we are currently evaluating this possibility. I was wondering if you had any success.
I've created a centralized role-based J2EE security service called JoshuaBranch AS and plan to publish a commercial version (free for non-profits) this month at JoshuaBranch.com (the site will be up within a few weeks).
LDAP authentication is planned for one of the upcoming versions. LDAP authentication is a bit complicated, but it will be simplifid for the Security Administrator (SA). The applications using the security service will be oblivious to how the users are authenitcated, so users of the current version wil not need to change a single line of code to utilized LDAP. The SA will define how users are authenticated via a security administration web front-end to the centralized service, and configure LDAP connection parameters, meaning that applications using the current version will not need to change any code to use it, although a redeploy could be required to include up-to-date client jars.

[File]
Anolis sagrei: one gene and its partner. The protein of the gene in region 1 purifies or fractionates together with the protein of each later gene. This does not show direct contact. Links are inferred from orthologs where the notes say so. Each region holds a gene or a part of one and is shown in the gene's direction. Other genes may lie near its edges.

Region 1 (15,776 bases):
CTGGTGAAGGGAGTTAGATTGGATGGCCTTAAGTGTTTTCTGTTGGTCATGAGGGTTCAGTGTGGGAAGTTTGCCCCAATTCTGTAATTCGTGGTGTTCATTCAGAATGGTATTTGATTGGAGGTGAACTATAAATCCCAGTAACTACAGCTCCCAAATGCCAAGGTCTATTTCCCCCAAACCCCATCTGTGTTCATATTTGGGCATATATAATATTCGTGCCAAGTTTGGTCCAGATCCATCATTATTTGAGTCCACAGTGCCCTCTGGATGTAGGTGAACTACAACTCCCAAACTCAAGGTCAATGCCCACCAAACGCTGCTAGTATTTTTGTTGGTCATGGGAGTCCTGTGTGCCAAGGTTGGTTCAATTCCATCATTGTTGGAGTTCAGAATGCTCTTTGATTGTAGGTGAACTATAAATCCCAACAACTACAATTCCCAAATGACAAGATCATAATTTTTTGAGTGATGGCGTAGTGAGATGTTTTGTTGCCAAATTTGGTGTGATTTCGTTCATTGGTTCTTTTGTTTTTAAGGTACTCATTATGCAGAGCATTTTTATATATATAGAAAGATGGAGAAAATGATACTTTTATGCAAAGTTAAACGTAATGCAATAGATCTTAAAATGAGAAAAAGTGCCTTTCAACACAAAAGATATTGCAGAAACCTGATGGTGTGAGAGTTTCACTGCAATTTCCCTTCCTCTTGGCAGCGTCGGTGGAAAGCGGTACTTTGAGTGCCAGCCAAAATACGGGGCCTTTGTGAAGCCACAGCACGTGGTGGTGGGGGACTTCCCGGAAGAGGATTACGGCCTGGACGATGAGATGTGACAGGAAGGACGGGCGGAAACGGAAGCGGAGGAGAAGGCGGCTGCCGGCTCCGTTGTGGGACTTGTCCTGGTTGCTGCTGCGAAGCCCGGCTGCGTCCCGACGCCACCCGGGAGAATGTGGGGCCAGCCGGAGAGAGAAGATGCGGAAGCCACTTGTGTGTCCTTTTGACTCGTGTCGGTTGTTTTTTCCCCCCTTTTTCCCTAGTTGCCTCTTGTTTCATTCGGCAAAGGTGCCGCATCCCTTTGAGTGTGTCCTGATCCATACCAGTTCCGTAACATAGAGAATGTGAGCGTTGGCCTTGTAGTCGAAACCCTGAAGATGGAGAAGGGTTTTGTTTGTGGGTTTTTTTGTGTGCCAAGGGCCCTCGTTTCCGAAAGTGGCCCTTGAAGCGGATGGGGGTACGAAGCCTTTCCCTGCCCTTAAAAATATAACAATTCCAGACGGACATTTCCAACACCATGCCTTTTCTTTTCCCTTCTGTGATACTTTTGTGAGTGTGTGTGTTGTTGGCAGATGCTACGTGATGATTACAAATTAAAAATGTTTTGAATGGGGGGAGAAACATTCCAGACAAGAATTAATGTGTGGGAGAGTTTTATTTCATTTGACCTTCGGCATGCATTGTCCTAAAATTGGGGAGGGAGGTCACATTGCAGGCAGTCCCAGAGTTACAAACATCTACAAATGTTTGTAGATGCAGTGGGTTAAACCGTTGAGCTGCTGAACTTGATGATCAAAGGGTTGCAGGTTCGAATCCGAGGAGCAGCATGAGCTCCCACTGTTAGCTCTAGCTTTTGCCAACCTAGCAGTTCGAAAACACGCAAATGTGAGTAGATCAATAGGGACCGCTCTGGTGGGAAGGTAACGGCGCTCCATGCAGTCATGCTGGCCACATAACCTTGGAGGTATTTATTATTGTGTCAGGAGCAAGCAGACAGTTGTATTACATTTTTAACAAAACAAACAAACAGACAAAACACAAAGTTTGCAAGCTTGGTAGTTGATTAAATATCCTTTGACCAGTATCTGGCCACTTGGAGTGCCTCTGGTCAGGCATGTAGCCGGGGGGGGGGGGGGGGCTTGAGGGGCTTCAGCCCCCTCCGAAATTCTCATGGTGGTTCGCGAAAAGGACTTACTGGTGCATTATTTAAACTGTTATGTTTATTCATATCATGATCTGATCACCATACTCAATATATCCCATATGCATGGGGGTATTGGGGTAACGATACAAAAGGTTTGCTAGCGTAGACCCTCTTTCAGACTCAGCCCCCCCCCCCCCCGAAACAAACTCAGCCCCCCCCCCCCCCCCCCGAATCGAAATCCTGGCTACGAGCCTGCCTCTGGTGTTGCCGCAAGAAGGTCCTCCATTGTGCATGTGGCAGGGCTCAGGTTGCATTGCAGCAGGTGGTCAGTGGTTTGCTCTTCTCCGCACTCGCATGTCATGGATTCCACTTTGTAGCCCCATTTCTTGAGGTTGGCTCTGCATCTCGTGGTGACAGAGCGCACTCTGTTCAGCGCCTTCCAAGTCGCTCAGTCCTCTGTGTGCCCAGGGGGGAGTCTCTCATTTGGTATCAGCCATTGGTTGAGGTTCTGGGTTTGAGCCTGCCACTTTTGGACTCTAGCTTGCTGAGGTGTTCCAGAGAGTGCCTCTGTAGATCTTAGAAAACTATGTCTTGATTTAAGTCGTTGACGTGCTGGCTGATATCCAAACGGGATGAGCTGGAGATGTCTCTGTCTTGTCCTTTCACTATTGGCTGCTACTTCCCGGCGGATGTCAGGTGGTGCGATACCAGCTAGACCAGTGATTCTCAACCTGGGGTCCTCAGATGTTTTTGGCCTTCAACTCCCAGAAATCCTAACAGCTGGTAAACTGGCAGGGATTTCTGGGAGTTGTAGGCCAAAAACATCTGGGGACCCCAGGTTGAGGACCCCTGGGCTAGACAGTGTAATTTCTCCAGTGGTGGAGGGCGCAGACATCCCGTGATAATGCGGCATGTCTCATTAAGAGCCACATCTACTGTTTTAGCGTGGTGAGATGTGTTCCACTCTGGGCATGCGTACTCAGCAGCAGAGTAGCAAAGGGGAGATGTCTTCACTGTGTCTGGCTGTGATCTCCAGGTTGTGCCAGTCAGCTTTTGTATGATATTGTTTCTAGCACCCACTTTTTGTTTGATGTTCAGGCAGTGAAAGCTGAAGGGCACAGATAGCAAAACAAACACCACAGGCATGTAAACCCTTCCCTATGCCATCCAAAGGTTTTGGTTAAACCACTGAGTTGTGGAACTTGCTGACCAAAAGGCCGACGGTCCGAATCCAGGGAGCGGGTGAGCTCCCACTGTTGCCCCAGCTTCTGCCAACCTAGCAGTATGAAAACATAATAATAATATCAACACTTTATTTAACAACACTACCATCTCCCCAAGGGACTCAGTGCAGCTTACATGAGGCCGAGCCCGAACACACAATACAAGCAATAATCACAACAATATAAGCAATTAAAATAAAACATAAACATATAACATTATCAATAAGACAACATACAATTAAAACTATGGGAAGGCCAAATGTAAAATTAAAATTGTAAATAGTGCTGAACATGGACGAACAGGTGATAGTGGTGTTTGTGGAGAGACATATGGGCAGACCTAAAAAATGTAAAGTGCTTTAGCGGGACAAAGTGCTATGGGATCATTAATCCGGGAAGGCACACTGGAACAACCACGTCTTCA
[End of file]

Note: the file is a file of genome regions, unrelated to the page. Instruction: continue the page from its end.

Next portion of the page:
Currently, any J2EE application can use the centralized security service, including JBoss and WebSphere, even though it runs in JBoss. In other words, you can administrate security for all of your J2EE applications via a single security administration web console even if the applications are running on disparate J2EE vendor servers and multiple server instances. This is ideal for enterprises migrating over to JBoss, while continuing to use WebSphere or WebLogic.
If you would like to be informed on the roll out of JoshuaBranch AS, send an mail to joshuabranch-as-news at joshuabranch.com requesting to be put on the news list.